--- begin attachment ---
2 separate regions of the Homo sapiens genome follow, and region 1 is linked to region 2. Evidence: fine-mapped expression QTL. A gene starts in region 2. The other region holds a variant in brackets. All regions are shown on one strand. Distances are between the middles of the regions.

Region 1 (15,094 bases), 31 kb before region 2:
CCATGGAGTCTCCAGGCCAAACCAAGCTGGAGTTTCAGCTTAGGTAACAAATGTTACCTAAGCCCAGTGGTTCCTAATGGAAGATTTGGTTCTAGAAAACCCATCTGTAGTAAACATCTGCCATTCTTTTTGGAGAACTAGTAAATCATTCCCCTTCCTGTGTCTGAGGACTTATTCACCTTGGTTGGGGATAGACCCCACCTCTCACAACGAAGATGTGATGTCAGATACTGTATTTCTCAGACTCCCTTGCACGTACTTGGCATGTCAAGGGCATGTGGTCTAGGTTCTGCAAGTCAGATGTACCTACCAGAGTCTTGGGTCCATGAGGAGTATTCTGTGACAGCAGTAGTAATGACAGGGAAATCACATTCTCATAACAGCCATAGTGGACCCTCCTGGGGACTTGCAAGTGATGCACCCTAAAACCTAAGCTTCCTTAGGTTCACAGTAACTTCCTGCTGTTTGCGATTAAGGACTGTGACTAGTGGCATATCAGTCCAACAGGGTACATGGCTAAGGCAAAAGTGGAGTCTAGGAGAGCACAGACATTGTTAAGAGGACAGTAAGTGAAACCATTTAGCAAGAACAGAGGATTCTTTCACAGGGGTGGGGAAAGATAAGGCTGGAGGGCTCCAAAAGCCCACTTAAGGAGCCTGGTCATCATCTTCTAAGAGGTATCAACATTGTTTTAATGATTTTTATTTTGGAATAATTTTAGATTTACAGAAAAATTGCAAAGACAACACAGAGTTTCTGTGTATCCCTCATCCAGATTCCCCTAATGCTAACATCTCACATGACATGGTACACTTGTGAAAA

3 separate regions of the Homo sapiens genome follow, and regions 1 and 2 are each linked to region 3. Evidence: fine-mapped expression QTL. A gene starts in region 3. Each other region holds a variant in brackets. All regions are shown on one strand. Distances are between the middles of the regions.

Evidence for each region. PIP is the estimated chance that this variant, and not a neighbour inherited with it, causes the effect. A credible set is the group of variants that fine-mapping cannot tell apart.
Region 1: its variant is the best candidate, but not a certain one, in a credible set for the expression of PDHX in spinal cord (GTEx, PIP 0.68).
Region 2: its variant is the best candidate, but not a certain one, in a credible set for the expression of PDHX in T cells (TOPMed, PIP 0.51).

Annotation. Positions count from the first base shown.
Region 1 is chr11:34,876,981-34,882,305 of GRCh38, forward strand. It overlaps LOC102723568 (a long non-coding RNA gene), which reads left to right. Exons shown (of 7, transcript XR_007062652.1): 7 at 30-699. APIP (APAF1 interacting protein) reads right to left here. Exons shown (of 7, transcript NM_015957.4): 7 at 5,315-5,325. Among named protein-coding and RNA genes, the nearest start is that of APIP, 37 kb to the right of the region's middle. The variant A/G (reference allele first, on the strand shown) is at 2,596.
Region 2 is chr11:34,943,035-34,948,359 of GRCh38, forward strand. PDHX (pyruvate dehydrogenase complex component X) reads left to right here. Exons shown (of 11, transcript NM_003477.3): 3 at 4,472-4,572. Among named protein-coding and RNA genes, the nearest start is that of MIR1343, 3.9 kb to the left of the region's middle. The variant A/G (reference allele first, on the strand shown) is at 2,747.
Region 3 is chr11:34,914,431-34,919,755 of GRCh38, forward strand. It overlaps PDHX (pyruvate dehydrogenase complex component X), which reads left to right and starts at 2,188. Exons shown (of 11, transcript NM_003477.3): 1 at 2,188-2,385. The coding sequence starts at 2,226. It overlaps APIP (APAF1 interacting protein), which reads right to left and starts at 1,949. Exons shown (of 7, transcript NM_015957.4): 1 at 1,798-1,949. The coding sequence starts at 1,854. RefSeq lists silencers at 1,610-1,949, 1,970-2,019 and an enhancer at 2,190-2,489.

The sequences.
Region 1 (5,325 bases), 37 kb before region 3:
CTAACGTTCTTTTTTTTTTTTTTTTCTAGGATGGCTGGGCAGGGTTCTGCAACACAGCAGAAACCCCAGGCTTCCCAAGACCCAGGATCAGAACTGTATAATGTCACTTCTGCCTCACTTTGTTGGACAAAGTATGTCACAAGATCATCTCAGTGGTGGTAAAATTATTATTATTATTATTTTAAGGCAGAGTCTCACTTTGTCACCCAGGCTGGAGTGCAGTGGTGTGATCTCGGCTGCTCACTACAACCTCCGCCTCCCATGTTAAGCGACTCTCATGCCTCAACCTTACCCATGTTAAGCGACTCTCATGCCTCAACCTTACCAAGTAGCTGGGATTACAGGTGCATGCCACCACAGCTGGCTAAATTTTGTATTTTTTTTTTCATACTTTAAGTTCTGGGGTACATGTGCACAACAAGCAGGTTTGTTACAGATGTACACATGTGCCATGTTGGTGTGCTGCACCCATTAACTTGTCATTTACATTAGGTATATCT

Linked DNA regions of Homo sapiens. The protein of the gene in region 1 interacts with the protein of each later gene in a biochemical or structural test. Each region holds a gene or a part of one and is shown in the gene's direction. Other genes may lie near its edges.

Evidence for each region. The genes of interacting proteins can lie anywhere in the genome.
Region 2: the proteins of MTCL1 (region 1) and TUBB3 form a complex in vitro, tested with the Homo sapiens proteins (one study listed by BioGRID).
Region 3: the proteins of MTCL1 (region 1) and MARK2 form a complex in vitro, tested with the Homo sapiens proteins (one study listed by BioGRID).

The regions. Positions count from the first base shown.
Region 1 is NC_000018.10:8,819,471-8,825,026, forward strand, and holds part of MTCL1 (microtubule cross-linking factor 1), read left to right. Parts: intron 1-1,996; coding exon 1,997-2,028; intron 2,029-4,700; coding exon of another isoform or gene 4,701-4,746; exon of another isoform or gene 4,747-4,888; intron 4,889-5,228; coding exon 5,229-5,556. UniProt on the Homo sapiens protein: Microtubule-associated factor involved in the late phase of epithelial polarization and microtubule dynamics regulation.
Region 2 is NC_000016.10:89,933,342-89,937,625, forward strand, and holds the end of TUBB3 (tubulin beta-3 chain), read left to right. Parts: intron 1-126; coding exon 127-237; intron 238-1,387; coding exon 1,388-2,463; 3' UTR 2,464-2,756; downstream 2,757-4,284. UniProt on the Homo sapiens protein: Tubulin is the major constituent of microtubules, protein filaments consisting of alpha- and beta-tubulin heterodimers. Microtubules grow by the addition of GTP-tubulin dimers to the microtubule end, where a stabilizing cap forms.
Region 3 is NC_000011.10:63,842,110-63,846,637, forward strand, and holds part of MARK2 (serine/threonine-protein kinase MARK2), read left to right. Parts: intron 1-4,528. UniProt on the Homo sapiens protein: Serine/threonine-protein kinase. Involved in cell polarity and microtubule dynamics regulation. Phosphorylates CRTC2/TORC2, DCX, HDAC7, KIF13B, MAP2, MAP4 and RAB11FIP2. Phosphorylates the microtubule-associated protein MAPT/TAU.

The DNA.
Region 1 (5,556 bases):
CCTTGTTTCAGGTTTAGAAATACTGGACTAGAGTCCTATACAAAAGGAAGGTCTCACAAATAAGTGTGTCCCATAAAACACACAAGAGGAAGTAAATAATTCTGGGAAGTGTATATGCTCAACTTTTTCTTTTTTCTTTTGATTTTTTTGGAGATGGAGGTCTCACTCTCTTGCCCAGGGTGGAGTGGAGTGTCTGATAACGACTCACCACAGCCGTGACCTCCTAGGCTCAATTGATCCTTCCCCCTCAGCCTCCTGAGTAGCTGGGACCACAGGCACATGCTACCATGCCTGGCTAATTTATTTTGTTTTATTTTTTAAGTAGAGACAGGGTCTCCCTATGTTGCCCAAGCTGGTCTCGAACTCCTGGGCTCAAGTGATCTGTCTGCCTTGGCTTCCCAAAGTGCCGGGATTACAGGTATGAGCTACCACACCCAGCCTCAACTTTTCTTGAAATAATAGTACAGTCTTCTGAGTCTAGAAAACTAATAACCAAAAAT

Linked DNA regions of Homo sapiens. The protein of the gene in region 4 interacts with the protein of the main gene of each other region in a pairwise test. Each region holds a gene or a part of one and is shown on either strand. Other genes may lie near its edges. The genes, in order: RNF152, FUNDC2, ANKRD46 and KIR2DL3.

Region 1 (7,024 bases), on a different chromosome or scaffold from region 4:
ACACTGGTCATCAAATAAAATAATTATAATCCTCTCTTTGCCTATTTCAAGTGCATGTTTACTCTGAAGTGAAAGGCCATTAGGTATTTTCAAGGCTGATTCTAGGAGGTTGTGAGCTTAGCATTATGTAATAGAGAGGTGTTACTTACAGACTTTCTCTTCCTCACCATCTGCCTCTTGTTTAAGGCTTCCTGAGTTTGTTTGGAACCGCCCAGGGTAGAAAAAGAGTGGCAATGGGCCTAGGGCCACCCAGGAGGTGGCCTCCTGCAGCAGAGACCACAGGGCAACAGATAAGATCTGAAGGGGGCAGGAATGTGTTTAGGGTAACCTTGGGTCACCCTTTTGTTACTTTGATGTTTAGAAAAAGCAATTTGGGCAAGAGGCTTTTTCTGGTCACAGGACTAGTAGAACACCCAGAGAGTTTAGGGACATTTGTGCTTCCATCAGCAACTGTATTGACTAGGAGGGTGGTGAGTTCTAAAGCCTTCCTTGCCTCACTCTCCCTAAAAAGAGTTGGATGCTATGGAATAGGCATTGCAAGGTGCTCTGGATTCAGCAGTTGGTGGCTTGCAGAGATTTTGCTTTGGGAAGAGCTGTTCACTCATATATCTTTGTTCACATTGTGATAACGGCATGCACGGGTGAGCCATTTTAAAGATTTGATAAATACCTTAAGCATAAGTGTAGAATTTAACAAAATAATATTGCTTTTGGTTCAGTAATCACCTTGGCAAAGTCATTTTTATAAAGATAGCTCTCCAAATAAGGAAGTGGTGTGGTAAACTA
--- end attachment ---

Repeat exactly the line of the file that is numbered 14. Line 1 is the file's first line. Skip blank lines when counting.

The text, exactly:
CTAACGTTCTTTTTTTTTTTTTTTTCTAGGATGGCTGGGCAGGGTTCTGCAACACAGCAGAAACCCCAGGCTTCCCAAGACCCAGGATCAGAACTGTATAATGTCACTTCTGCCTCACTTTGTTGGACAAAGTATGTCACAAGATCATCTCAGTGGTGGTAAAATTATTATTATTATTATTTTAAGGCAGAGTCTCACTTTGTCACCCAGGCTGGAGTGCAGTGGTGTGATCTCGGCTGCTCACTACAACCTCCGCCTCCCATGTTAAGCGACTCTCATGCCTCAACCTTACCCATGTTAAGCGACTCTCATGCCTCAACCTTACCAAGTAGCTGGGATTACAGGTGCATGCCACCACAGCTGGCTAAATTTTGTATTTTTTTTTTCATACTTTAAGTTCTGGGGTACATGTGCACAACAAGCAGGTTTGTTACAGATGTACACATGTGCCATGTTGGTGTGCTGCACCCATTAACTTGTCATTTACATTAGGTATATCT